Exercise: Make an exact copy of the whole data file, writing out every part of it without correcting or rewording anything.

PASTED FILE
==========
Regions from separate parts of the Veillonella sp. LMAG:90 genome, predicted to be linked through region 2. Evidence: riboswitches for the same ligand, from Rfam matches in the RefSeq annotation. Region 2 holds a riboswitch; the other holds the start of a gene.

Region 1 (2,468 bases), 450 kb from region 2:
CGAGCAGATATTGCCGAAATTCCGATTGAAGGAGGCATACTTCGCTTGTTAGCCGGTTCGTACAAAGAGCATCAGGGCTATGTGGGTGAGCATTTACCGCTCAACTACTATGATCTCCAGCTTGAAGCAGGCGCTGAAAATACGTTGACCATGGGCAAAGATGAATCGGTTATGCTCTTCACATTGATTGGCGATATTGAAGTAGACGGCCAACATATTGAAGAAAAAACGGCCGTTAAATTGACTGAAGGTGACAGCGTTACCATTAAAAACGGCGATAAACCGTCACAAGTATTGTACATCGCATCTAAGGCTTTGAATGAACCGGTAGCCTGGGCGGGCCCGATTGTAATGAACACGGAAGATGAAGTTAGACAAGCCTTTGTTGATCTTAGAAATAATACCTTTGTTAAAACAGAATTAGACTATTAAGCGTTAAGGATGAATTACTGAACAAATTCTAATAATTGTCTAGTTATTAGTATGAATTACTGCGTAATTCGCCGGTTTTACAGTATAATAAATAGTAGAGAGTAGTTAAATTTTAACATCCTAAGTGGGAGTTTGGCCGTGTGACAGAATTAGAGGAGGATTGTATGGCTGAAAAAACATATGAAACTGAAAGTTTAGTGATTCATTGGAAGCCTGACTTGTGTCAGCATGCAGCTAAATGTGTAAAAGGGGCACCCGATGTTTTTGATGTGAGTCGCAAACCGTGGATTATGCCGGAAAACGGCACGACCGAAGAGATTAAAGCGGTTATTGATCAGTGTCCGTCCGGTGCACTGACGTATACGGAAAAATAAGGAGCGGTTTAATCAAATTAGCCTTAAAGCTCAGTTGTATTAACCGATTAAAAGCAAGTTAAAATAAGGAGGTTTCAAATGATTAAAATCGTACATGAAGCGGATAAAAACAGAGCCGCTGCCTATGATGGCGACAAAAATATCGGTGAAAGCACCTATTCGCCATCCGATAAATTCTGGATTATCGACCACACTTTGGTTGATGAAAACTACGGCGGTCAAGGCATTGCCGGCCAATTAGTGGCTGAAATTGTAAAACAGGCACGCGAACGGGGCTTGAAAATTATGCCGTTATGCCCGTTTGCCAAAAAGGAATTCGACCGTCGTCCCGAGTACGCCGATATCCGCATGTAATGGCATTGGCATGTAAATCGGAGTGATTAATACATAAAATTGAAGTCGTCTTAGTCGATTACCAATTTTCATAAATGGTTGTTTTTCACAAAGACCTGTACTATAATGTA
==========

Regions from separate parts of the Veillonella sp. LMAG:90 genome, predicted to be linked through region 2. Evidence: riboswitches for the same ligand, from Rfam matches in the RefSeq annotation. Region 2 holds a riboswitch; the other holds the start of a gene.

Region 1 (2,468 bases), 450 kb from region 2:
CGAGCAGATATTGCCGAAATTCCGATTGAAGGAGGCATACTTCGCTTGTTAGCCGGTTCGTACAAAGAGCATCAGGGCTATGTGGGTGAGCATTTACCGCTCAACTACTATGATCTCCAGCTTGAAGCAGGCGCTGAAAATACGTTGACCATGGGCAAAGATGAATCGGTTATGCTCTTCACATTGATTGGCGATATTGAAGTAGACGGCCAACATATTGAAGAAAAAACGGCCGTTAAATTGACTGAAGGTGACAGCGTTACCATTAAAAACGGCGATAAACCGTCACAAGTATTGTACATCGCATCTAAGGCTTTGAATGAACCGGTAGCCTGGGCGGGCCCGATTGTAATGAACACGGAAGATGAAGTTAGACAAGCCTTTGTTGATCTTAGAAATAATACCTTTGTTAAAACAGAATTAGACTATTAAGCGTTAAGGATGAATTACTGAACAAATTCTAATAATTGTCTAGTTATTAGTATGAATTACTGCGTAATTCGCCGGTTTTACAGTATAATAAATAGTAGAGAGTAGTTAAATTTTAACATCCTAAGTGGGAGTTTGGCCGTGTGACAGAATTAGAGGAGGATTGTATGGCTGAAAAAACATATGAAACTGAAAGTTTAGTGATTCATTGGAAGCCTGACTTGTGTCAGCATGCAGCTAAATGTGTAAAAGGGGCACCCGATGTTTTTGATGTGAGTCGCAAACCGTGGATTATGCCGGAAAACGGCACGACCGAAGAGATTAAAGCGGTTATTGATCAGTGTCCGTCCGGTGCACTGACGTATACGGAAAAATAAGGAGCGGTTTAATCAAATTAGCCTTAAAGCTCAGTTGTATTAACCGATTAAAAGCAAGTTAAAATAAGGAGGTTTCAAATGATTAAAATCGTACATGAAGCGGATAAAAACAGAGCCGCTGCCTATGATGGCGACAAAAATATCGGTGAAAGCACCTATTCGCCATCCGATAAATTCTGGATTATCGACCACACTTTGGTTGATGAAAACTACGGCGGTCAAGGCATTGCCGGCCAATTAGTGGCTGAAATTGTAAAACAGGCACGCGAACGGGGCTTGAAAATTATGCCGTTATGCCCGTTTGCCAAAAAGGAATTCGACCGTCGTCCCGAGTACGCCGATATCCGCATGTAATGGCATTGGCATGTAAATCGGAGTGATTAATACATAAAATTGAAGTCGTCTTAGTCGATTACCAATTTTCATAAATGGTTGTTTTTCACAAAGACCTGTACTATAATGTA